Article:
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Terry Pluto: It's Time to Reimagine Chief Wahoo or Bench Him for Good


When the Indians took the field for their home opener yesterday, they donned caps featuring the controversial Chief Wahoo logo. It came days after team owner Paul Dolan told our commentatorTerry Pluto that the team has officially demoted the logo to secondary status, following years of criticism and protests. Pluto says it was the first time Dolan made an official statement.

"Every year I interview Paul Dolan at Spring Training," Pluto says. "Every year I ask him about Chief Wahoo. Every year he sort of says, ‘We’re sympathetic or aware that some people are bothered by it but we have no plans to drop it.'"

"This time, I asked him that and he said, ‘Well you know, the Block C is our primary logo.’

I said, ‘Really?’

He said, 'We’ve gone to the Block C, although we’re not dropping Chief Wahoo; we understand a lot people are connected to it. But if you look around the park, you’ll see far less of chief Wahoo and a lot more of the Block C.'"

"They’ve downgraded him. They’re saying what they’ve been doing the last few years."

The real story behind the Indians name

Pluto says the history of the logo and the Indians name itself goes back more than 100 years. First, they were the Spiders. Then the Naps. And the team says the name Indians was introduced in recognition of player LouisSockalexiswho played in 1897.

Louis Sockalexis
Louis Sockalexis

But Pluto says Sockalexis played just 94 games for the Indians, so that explanation doesn't really add up.

"I did a book called Our Tribe. In 1914 when the Indians were the Naps and they were losing all these games, there was a team called the Boston Braves who were in last place on the Fourth of July and turned around and won the pennant. They were the darlings of baseball.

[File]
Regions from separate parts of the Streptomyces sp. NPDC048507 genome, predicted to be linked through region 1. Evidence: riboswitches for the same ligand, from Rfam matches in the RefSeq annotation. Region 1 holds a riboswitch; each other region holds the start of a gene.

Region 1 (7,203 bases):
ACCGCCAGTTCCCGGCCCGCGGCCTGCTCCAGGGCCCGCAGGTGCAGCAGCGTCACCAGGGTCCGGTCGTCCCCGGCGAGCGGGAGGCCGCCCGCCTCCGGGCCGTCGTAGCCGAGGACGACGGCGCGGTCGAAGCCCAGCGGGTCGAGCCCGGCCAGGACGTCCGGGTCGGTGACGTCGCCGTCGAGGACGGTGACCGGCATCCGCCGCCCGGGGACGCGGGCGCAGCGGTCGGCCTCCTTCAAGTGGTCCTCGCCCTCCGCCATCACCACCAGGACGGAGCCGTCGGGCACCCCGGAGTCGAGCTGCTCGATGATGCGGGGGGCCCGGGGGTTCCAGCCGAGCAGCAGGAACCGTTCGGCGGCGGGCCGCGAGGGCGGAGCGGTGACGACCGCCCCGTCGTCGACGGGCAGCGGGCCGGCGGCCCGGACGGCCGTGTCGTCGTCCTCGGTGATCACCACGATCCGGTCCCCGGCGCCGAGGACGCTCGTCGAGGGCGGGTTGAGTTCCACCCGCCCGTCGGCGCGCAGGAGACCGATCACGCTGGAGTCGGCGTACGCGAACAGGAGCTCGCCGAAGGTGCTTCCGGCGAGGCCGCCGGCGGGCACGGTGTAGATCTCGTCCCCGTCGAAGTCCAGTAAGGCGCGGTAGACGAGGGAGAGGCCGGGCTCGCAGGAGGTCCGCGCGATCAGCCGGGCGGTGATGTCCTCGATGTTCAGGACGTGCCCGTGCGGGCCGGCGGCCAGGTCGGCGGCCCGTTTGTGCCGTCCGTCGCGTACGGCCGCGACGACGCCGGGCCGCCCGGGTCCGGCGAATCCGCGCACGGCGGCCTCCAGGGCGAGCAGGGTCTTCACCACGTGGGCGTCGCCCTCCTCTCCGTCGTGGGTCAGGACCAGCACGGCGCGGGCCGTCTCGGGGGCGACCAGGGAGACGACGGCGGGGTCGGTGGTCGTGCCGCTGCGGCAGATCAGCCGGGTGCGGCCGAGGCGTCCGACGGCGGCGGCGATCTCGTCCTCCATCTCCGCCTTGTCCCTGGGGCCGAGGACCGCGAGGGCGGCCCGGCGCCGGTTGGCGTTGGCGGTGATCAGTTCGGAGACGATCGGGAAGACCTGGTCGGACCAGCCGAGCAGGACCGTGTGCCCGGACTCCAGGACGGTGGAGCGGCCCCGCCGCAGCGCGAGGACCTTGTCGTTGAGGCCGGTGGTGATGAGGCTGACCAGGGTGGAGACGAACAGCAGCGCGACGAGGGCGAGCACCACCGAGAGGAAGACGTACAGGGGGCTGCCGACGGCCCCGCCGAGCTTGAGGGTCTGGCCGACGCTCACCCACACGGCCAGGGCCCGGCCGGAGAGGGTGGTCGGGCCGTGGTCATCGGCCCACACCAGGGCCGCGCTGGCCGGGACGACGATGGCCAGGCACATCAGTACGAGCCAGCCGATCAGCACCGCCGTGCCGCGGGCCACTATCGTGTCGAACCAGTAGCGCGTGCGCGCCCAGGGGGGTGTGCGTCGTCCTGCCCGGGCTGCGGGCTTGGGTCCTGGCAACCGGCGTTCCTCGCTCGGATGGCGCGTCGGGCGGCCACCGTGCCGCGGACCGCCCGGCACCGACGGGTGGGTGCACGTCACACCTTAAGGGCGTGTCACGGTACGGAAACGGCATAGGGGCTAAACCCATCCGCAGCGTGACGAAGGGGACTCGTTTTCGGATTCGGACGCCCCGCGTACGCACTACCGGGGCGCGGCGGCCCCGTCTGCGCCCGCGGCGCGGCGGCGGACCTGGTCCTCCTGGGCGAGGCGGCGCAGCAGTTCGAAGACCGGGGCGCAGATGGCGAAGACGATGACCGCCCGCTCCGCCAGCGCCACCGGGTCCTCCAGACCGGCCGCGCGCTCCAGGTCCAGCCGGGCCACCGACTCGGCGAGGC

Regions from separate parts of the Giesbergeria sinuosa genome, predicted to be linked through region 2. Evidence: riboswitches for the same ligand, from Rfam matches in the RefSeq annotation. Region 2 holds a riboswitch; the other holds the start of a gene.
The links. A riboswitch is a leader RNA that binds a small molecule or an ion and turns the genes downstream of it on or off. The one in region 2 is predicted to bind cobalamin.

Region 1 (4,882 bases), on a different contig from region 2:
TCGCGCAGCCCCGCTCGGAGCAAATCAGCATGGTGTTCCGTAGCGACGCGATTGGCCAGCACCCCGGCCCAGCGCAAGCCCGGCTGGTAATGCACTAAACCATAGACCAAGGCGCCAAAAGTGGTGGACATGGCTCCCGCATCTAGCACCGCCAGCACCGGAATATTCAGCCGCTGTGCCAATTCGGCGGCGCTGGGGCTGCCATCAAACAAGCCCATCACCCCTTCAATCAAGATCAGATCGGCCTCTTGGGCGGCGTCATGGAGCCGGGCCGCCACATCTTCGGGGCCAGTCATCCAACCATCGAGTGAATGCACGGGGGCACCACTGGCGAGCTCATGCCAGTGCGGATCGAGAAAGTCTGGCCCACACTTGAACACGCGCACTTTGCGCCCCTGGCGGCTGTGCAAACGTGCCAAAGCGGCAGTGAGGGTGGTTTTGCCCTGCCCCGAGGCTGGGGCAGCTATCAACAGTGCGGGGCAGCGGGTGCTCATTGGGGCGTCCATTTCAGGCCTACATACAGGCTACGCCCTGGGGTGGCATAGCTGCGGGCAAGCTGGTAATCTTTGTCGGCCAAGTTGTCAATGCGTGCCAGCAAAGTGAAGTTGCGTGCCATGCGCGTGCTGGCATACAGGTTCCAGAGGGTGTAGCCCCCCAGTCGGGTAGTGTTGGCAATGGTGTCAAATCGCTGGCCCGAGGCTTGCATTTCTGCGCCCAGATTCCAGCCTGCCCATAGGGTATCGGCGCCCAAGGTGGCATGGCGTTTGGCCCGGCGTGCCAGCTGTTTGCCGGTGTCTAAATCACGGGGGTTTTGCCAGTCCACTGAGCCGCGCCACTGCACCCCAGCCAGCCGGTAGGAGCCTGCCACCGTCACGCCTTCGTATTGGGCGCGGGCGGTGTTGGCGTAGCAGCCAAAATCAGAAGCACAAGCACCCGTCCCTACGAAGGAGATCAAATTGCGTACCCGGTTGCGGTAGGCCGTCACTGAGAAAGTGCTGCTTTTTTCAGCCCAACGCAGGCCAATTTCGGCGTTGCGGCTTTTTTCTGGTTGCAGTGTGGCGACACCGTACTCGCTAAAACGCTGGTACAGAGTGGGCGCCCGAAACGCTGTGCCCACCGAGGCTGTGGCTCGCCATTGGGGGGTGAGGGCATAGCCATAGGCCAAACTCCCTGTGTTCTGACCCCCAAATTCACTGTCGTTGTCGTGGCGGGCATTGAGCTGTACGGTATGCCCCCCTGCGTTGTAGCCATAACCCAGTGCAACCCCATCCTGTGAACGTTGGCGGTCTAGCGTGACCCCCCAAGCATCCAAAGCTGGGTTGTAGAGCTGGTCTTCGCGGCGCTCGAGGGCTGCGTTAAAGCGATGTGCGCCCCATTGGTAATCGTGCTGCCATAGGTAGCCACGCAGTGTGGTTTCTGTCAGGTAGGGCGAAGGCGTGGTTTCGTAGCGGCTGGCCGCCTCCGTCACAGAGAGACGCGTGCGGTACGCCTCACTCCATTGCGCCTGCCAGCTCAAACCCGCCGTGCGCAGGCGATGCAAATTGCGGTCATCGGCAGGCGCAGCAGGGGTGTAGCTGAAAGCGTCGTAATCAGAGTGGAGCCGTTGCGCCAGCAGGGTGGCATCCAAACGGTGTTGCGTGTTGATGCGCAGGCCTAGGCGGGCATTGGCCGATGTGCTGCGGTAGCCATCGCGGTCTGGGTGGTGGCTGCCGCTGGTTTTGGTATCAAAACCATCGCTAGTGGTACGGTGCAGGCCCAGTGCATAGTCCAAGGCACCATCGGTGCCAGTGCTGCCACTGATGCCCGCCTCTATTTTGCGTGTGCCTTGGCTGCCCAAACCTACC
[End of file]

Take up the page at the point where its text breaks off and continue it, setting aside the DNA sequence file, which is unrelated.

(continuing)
In January, 1915, a guy named Charles Somers who owned the Indians called some sports writers together and they started brainstorming for a new name. But they wanted to start fresh. And they came up with the Indians. There’s mention of how baseball was so taken with the Boston Braves. My feeling, [is that] that had far more to do with the Indians becoming the Indians than Louis Sockalexis from 1897 to 1898."

The problem with Chief Wahoo and a proposal for change

"I have never had a problem with the Indians nickname," Pluto says. "Having been on Indians reservations -- which is what they’re called -- having been out West, a friend of mine is a missionary on the Wind River Indian Reservation, as it’s called. 

To me, the interesting issue is the logo. I could pull you up a thing I wrote from like 1996 saying what they need is to hire four Native American artists and have them do drawings that would look however they felt an Indians logo ought to look. So you get four or five of these babies, people vote and you finally pick one. 

I’ve mentioned his contest idea to Paul Dolan. This was was probably the first year in nine years I didn’t mention it to him. Because he always says, ‘That’s interesting,’ which means, 'Forget it; we’re not going to do it.'

This is the kind of thing that one of the great Indians owners/promoters Bill Veck would have done. He would have five press conferences on this. We’re going to have the logos, meet the artists and let’s vote and people could send in their own and go on and on with it.

Clearly, though, they are feeling the pressure and moving to his direction. I was actually surprised Paul Dolan said that but I don’t think it’s something that just slipped out. I think he was ready to say it.

They’re afraid to touch it totally. The Indians are very conservative if you think about it. They kind of like keeping things the same. And baseball is sort of a conservative sport too, I would be very surprised if Dolan totally dumped it. But I think you’re going to start seeing less and less of it."

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Terry Pluto: It's Time to Reimagine Chief Wahoo or Bench Him for Good

Amanda Rabinowitz
Amanda Rabinowitz has been a reporter, host and producer at WKSU since 2007. Her days begin before the sun comes up as the local anchor for NPR’s Morning Edition, which airs on WKSU each weekday from 5 a.m. to 9 a.m. In addition to providing local news and weather, she interviews the Plain Dealer’s Terry Pluto for a weekly commentary about Northeast Ohio’s sports scene.